There are 3 Primary Colors in dogs being Black, Red and Brown.  All other colors are dilutions or modifications to these 3 colors.  There are a variety of coat colors and patterns in the Harlequin and Miniature Pinschers.  

Main Coat Colors:

1.  Black – Dominant in nature.  Only requires 1 black gene to be black.
2.  Red – Red is dominant over all colors and dominant in nature.  Often referred to as Sable.  Only          requires 1 red gene to be Red.
3.  Brown – Recessive in nature.  Requires 2 brown genes to be brown.

        Note:  Some folks call the brown coat color Chocolate.  There is no such gene therefore no such                    color!!  

To be breed standard ALL Blue, Fawn, Black & Browns in Min Pins & Harlequin Pinschers MUST have Tan points.


To be breed standard ALL Blacks of the Min-Pins and Harlequin Pinchers MUST have tan points, ​Black noses, Black eyelids and Black paw pads.  None of these breeds have solid blacks.


Comes in varying shades from light blonde color to a deep dark mahogany.  Red is the lighter genetic type with NO black tipping on hair.  Stag Red is the darker genetic type with black tips on hairs.  ​Nose can be Black or Brown.  Brown nosed Red is the Red dog expressing they carry the brown gene.


 To be breed standard ALL Browns of the Min-Pins and Harlequin Pinchers MUST have tan points, ​Brown noses, Brown eyelids and Brown paw pads.  None of these breeds have solid browns.
There is NO black on a brown dog.


​The dilute gene is recessive and found on the D locus.  Dilutes should be bred with extreme caution and only from obviously full coated breeding dogs. They can have a condition called CDA – Color Dilution Alopecia meaning hair loss known to the Dilute gene.

1.  Blue – Dilution of Black.  Requires two dilute genes.
2.  Fawn – Dilution of Brown.  Requires one brown gene and one blue gene.

3.  Tan –   – Recessive
4.  Blue/Fawn – Recessive


To be breed standard ALL Blues of the Min Pins and Harlequin Pinschers must have tan points, Blue noses, Blue eye lids and Blue paw pads.


To be breed standard ALL Fawns of the Min Pins and Harlequin Pinschers must have tan points, light brown noses, light brown eye lids and light brown paw pads.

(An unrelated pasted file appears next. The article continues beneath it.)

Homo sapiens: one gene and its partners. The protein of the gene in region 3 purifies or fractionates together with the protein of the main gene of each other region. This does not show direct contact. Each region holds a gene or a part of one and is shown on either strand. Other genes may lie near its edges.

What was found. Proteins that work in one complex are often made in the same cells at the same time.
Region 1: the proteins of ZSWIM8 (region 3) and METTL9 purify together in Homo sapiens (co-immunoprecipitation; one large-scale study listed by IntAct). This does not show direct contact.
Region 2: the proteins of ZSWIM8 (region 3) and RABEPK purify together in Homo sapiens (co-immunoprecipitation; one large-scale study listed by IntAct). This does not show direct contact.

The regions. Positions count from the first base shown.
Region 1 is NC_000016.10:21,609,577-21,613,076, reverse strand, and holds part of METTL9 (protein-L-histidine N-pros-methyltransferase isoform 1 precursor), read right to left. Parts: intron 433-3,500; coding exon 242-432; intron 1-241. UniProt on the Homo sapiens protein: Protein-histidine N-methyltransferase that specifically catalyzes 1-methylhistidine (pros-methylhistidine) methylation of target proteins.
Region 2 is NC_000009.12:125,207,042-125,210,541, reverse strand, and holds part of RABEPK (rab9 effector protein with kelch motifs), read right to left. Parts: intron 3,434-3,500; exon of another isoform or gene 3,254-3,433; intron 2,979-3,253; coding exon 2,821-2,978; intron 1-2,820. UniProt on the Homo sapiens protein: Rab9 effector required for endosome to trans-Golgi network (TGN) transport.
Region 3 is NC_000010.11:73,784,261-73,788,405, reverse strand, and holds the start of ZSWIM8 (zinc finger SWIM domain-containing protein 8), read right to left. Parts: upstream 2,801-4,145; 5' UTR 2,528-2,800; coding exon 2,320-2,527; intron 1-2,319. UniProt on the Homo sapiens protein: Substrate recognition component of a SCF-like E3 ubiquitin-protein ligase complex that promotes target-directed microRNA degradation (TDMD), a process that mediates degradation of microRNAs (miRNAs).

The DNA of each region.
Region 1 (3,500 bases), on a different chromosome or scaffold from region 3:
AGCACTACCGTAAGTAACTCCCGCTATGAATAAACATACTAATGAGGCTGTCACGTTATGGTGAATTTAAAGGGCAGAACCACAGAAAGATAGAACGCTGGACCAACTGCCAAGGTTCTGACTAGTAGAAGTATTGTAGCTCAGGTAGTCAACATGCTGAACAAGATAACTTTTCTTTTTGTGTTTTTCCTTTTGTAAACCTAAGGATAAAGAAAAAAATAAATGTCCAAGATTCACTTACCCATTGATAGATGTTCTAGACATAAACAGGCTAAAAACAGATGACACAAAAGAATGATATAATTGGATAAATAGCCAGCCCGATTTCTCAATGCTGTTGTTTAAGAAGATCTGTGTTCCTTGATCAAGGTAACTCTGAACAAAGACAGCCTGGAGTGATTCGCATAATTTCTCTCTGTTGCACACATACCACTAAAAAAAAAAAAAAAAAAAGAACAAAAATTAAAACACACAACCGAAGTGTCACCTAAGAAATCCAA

Blue-Fawn is the dilution of the black hairs on a Stag Red dog instead of the whole coat being diluted.  A blue-fawn has a blue pigmented skin making the coat appear a Peachy cream color.
To be breed standard Blue-Fawns must have Blue noses, blue eye rims and blue paw pads.
Blue-Fawns DO NOT have tan/rust points.


Tan is the dilution of the brown hairs on a Red with brown nose dog.  A tan has a brown pigmented skin, brown nose, brown eye lids and brown paw pads.  Tans DO NOT have tan/rust points.



​Merle is a PATTERN and not a color – it MODIFIES colors.  Merle can occur on any color and even in combination with other patterns. Merle effects only eumelanin thus Black, Brown, Blue and Fawn coats are noticeably merle in pattern.  Red is Phaeomelanin and often times the Merle gene is not easily noticed on a Red coat.​ Red Merle is an undesirable color/pattern combination due to it’s lack of being a visibly seen at times.  Merle is a dominant gene in all breeds therefore AT LEAST ONE parent must be merle in order to get Merle offspring.

  The Merle gene modifies the coat to a lighter color, leaving patches of the original coat color. Merling can be in varying degrees from just a single spot to almost full body.  Merle modifies the coat by LIGHTING areas it touches which can include eyes turning them blue.

****The dogs base color will be the DARKER areas.****

The Double Merle gene is semi-lethal and 2 Merles should never be bred together.

Merle X Merle is a highly UNETHICAL breeding.  Double Merles can have severe health issues, be blind, deaf, deformed and/or die in-utero.  Ethical Registries concerned for the health of the breeds they register will NOT accept Merle X Merle breedings nor will they allow Double Merle offspring/dogs to be registered in their database.

​ACR and HPA do not allow Merle x Merle breedings or Double Merle registrations.


Tweed is a merle gene modifier when inherited along with the merle gene causes a varying shade of patches on the coat.  If the merle gene is not present the merle modifiers will go unnoticed.
It is believed Merle Modifiers are located on their own locii.


The brindle is the “tiger striped” coat pattern.   Brindle affects the red coat colors and tan points.  The brindle pattern shown in the Harlequin Pinscher the brindle gene has only be known to be dominant in nature meaning AT LEAST ONE parent must be brindle to get brindle offspring.


This is a dual pattern where the merle and brindle pattern is expressed on the same dog.  The Merle and Brindle genes are located on separate loci’s, therefore it is safe to breed these two patterns together.

White Spotting

  Found on the S Series – Can express itself in varying degrees from:

Tri: – Small amount of white usually on toes, chest, chin and forehead.  Sometimes these markings are caused by pigment migration interruption during embryo development.  Tri can also be the lowest form of the Piebald gene.


Also known as Irish Spotting – Where there is a white pattern on feet, chest and a partial to full collar.  A tuxedo patterned dog looks to be wearing a Tuxedo when stood on its hind legs.


  A white base coat with patches of unconnected color.  A dog with a spotted coat.
Extreme white Piebald as seen in some breeds, such as the White Bull Terrier & Boxer, may cause deafness due to lack of pigment in the inner ear.